Whether graduate student Kelsey Bush is wearing red silk or diamond-studded black, she’s a prominent lingerie model in the university’s fashion scene, strutting down the runway for clubs — including Purple Spur Society and Canadian Asian International Students Association — for the past three years.
To onlookers, it’s clear that the 25-year-old walks with purpose while onstage; she reps a confident and comfortable stride, proclaiming a sense of belonging on the runway.
Currently enrolled in Western University's master of media in journalism and communication, Kelsey’s assertive demeanour is not a facade — far from it, in fact. But as one of the university’s only plus-sized models, one who saw almost no representation in campus shows before she strut out herself, it was nerve-racking for Kelsey to start.
Those nerves led Kelsey to almost walk out on her first audition three years ago, intimated by the fact that all eyes were on her during the tryout for the Purple Spur Society’s fashion show in 2017.
“The whole time I was like ‘I don’t think I fit in.’ I just felt so different compared to everybody else,” says Kelsey. But after chatting with the judges, who were supportive and conversational, she felt a sense of belonging she still holds today.
Not only that, but she has an abundance of friends that support her during her performances. Preparing for her first debut, she would take notes on how to walk and pose from friends who wanted to see her modelling debut come to fruition. And even though Kelsey was still agitated during the show, she felt confident, seeing friends cheer her on through the limelight.
“I still to this day remember walking and not falling, but I remember almost falling. I still get nervous, but it’s a different kind of nervous, and I feel like it’s changing every year,” says Kelsey with a smile.
Last year, those nerves were sparked by the fact she would be modelling in front of 1,500 people at CAISA’s fashion show. Having already performed once, she was enjoying the spotlight the second she got on stage. Now in her last year at Western, Kelsey has put a certain level of pressure on herself to inspire and empower other plus-sized students to take the stage and feel the same sense of euphoria.
“What you see in the media very much defines what we understand as beautiful. It’s important to have representation of everyone, and I don’t feel like in the modelling industry there’s a good representation of curvy women,” states Kelsey, who’s hoping to change that perspective during the weeks leading up to this years CAISA fashion show through her "Thirty Days to Show Day" challenge.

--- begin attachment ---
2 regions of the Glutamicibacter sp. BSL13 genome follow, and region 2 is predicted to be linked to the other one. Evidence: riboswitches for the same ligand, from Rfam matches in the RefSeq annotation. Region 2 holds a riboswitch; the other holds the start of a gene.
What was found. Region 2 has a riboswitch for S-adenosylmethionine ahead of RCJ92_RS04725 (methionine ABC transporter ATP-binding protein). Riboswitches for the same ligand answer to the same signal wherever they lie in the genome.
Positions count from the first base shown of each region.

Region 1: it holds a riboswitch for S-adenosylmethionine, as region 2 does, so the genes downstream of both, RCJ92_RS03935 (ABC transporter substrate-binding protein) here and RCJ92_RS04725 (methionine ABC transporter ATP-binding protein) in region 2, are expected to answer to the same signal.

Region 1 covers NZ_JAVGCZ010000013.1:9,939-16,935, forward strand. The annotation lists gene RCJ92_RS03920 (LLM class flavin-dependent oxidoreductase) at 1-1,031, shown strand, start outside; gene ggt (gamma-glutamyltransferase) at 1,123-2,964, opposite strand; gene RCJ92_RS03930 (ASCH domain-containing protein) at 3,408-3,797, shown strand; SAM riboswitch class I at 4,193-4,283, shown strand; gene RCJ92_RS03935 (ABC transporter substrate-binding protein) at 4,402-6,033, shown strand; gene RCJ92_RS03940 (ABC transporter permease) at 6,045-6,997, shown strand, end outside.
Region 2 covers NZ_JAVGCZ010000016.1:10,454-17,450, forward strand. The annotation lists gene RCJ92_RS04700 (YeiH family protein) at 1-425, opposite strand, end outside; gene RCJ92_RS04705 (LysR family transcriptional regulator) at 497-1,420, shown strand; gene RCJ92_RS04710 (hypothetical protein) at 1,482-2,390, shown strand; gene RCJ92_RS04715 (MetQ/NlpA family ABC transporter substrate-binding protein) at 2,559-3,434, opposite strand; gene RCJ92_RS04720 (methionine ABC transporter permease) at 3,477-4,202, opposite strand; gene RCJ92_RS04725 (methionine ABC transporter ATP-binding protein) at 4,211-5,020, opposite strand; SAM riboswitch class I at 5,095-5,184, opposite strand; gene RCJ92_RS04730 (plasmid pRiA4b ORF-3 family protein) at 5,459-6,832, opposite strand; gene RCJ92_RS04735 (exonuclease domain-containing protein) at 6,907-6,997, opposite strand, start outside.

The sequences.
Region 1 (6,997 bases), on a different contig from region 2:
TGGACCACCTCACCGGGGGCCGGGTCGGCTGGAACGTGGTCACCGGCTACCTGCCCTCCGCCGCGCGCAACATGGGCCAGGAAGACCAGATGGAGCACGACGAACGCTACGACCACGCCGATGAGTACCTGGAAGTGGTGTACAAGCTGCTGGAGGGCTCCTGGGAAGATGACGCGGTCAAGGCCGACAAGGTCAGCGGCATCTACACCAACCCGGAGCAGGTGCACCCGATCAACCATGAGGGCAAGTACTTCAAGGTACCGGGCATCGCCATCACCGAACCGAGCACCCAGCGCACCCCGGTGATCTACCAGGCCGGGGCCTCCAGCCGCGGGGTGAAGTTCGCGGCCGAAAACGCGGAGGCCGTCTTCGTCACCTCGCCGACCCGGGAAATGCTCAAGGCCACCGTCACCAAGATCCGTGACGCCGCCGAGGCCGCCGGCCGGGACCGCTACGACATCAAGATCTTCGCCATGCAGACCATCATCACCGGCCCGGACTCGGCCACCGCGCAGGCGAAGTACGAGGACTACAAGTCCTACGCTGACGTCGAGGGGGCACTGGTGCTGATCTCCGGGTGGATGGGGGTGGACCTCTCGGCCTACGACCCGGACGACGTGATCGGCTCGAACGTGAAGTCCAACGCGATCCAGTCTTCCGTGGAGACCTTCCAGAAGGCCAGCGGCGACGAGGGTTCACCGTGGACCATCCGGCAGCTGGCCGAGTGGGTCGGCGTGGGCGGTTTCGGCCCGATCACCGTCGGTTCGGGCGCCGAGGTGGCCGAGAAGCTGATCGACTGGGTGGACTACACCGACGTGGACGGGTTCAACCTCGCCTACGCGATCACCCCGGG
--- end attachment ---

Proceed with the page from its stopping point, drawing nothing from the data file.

The "Thirty Days to Show Day" Instagram challenge is a medium where Kelsey posts one photograph each day, sharing insight on her performance preparation, among other topics, including self-love and body image in her day-to-day life. Through the challenge, not only has Kelsey had others reach out to her to communicate their gratitude for her openness, but she’s also felt a closer bond with friends who are reaching out in support of her.
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When we talk about our bodies we usually don’t talk about joy. We talk about all the things we don’t like, we focus on the flaws. We look for and talk bad about our cellulite, stretch marks or the latest ance. But what if we talked to our bodies with love. A friend told me today to say my negative thoughts out loud like I’m saying it to a friend. I realized, I would never say those things to my friend and I’m sure you wouldn’t either. When I look at my friends I feel inspired and notice all their beauty. So why do we talk so poorly about ourselves? I’m going to try for the next few days to do my best to choose joy. To look at myself in the mirror and look for the beauty not the flaws. I think the way we talk to ourselves matters. So lets start talking to our bodies like the friends we love. What do you love about yourself? . . . . . . #selflovejourney #selflove #bodypostivity #love #joy #everydaysarunway
While body-positivity has become a prominent trend on social media, she thinks most of these posts are too coated in happiness.
“It’s great, don’t get me wrong. But I think that self-love is accepting that we have ups and downs,” says Kelsey, who states that in her youth, she would often try to hide through her clothing in order to fit in, often wearing whatever would attract the least attention. Although, since then she's completely come out of her comfort zone, describing her fashion sense as classy and simple, often mixing in a pair of high boots to add some extra flair.
"I don’t really have one fashion sense, it’s really just a hot mess. I’m trying to make it more professional now, but it’s whatever I’m feeling," explains Kelsey.
But today, she's already had a successful career representing plus-sized individuals in the modelling industry, walking the catwalk on campus several times and even modelling for L'Oreal. She hopes everybody can feel comfortable with the idea that they too can pursue modelling inside and outside of Western.
“Change is slow. I hope that we get to a point where everybody feels like they can model,” says Kesley. “Where companies dress you even though you’re five-six and not tall enough.”